We are not saying Canola will be a magic cure to solve the world’s problems. But let’s get a few things right about Canola.
- Wrongly lumped into a group with "seed oils". This is like saying french fries and broccoli should have the same health calims because they are both vegetables
- Lowers total cholesterol and LDL cholesterol
- Higher concentration of Omega 3 fatty acids than olive and avocado oils
- More vitamin E than olive oil
- Half the saturated fat as olive oil
- Has an FDA approved health claim lowering the risk of heart disease
- Canola has anti-inflammatory properties and is not pro-inflammatory
- Comes from a super food family of vegetables
- Canola has not been shown to cause Alzheimer’s (this made great headlines but not true)
- Canola is not and never was banned in Europe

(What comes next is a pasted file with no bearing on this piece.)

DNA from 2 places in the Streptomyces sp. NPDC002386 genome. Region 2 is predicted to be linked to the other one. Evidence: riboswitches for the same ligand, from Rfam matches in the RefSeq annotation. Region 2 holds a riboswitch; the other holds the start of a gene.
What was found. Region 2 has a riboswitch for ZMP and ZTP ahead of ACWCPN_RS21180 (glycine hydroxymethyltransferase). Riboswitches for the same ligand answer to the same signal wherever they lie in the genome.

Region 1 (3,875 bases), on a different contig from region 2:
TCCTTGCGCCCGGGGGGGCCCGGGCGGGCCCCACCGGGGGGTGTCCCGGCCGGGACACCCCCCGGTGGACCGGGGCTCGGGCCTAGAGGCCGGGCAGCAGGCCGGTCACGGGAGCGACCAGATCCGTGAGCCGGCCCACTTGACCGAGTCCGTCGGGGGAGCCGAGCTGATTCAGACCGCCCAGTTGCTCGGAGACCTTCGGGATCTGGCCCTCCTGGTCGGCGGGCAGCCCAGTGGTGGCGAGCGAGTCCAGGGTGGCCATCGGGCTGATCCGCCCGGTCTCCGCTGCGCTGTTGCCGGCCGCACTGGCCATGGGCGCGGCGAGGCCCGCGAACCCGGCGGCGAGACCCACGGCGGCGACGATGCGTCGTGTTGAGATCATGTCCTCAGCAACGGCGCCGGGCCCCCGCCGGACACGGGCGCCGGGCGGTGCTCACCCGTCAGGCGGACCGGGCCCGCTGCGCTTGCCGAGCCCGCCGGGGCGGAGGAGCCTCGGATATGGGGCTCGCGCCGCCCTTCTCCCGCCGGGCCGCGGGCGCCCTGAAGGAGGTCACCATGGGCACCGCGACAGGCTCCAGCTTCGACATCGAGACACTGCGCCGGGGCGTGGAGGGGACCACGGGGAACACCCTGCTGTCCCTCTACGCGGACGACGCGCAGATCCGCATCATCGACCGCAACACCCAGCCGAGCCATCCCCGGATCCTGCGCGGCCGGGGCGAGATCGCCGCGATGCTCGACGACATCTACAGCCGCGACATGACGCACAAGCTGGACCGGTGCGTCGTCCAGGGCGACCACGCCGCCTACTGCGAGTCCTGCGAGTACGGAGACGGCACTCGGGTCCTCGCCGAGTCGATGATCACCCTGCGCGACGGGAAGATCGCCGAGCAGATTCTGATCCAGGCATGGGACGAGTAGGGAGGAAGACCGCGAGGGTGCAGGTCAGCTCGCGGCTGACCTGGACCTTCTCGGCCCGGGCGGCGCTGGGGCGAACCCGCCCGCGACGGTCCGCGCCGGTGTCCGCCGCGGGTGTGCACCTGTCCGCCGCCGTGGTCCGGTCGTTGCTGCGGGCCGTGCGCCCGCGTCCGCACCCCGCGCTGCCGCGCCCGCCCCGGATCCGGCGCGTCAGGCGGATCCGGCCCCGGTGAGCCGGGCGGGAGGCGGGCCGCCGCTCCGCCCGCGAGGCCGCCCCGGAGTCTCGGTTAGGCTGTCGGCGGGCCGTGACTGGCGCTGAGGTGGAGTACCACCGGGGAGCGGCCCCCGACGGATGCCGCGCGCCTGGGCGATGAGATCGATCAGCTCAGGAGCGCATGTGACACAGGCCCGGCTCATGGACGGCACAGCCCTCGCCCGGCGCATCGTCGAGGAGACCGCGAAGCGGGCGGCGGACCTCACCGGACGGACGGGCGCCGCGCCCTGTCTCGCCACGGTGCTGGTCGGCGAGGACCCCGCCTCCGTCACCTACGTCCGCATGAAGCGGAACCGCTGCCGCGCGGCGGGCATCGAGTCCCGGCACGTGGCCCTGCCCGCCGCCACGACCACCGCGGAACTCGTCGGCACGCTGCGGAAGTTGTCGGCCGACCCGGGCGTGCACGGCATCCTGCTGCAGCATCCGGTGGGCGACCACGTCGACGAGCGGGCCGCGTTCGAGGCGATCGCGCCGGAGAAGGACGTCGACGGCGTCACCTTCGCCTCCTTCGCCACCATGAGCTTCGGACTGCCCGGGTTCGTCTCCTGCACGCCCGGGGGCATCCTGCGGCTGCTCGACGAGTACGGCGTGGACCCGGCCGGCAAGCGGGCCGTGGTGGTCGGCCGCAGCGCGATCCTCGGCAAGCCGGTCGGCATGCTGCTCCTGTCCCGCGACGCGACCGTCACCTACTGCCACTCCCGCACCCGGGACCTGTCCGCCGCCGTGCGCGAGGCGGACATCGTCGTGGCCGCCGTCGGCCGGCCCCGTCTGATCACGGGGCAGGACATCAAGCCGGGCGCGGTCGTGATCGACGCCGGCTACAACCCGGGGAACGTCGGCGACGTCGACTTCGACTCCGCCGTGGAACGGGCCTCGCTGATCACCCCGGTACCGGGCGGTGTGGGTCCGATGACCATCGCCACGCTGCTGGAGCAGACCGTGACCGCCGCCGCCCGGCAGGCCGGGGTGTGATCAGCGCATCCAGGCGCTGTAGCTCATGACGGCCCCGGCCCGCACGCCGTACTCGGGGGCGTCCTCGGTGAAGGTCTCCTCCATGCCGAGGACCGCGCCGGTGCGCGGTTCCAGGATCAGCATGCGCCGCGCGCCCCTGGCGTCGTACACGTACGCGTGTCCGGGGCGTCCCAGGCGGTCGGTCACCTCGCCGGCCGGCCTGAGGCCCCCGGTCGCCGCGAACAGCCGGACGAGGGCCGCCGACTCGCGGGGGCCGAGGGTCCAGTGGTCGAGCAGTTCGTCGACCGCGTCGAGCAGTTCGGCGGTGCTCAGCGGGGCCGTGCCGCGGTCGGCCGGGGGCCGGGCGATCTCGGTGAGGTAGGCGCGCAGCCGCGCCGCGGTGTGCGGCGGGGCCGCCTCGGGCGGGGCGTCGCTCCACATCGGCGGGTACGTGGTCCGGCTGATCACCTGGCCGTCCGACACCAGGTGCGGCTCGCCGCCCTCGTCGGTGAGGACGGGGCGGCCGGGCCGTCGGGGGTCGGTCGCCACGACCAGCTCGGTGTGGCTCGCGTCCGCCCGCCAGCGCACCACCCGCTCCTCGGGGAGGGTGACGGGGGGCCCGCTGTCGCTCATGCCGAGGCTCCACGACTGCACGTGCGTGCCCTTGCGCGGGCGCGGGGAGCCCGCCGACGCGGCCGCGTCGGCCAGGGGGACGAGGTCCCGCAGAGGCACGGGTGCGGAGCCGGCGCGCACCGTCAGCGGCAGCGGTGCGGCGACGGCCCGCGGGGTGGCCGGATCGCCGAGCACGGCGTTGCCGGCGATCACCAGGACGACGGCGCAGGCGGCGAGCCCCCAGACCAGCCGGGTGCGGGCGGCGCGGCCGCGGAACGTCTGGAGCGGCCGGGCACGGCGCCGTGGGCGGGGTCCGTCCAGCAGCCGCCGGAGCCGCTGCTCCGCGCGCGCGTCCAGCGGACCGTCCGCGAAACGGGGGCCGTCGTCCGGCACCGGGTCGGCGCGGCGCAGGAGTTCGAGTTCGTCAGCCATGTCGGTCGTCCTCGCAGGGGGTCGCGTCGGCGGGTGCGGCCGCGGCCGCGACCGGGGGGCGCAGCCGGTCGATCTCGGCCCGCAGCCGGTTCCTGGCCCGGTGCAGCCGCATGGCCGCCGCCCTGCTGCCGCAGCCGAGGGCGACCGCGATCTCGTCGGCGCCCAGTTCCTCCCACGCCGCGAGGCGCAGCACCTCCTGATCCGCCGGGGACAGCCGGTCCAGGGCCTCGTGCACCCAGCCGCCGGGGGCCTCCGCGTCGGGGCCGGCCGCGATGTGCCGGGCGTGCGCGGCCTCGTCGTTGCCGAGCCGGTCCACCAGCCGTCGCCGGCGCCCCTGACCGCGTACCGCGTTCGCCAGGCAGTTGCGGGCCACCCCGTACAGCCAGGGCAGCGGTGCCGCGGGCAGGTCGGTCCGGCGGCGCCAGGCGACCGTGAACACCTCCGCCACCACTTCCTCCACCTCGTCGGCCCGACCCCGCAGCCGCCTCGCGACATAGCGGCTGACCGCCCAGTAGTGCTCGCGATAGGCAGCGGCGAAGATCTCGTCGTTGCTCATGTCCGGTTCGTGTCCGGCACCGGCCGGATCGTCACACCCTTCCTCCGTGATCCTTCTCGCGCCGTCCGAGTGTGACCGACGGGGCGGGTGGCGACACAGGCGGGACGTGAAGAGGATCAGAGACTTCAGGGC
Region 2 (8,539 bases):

We invite you to read the full articles cited below. This educational page is more complex than our other articles because it needs to be. To understand how recent research has evaluated medical health benefits about canola is technical. The bullet list above is a summary for those of you looking for the short version.
If you made it this far, you’re going to love reading all about the amazing canola oil.
Canola oil and rapeseed oil are not the same thing. Canola is a food-grade version of certain rapeseed varieties specifically bred for low erucic acid. More on Canola later, lets learn about rapeseed. The name for rapeseed comes from the Latin word rapum meaning turnip. Rapeseed relatives include many healthy vegetables including the turnip, cabbage, brussels sprouts, mustard, and rutabaga. Rapeseed belongs to the genus Brassica and this genus of oil seed varieties are some of the oldest plants cultivated by humanity, with documentation of their use in India 4,000 years ago and use in China and Japan 2,000 years ago.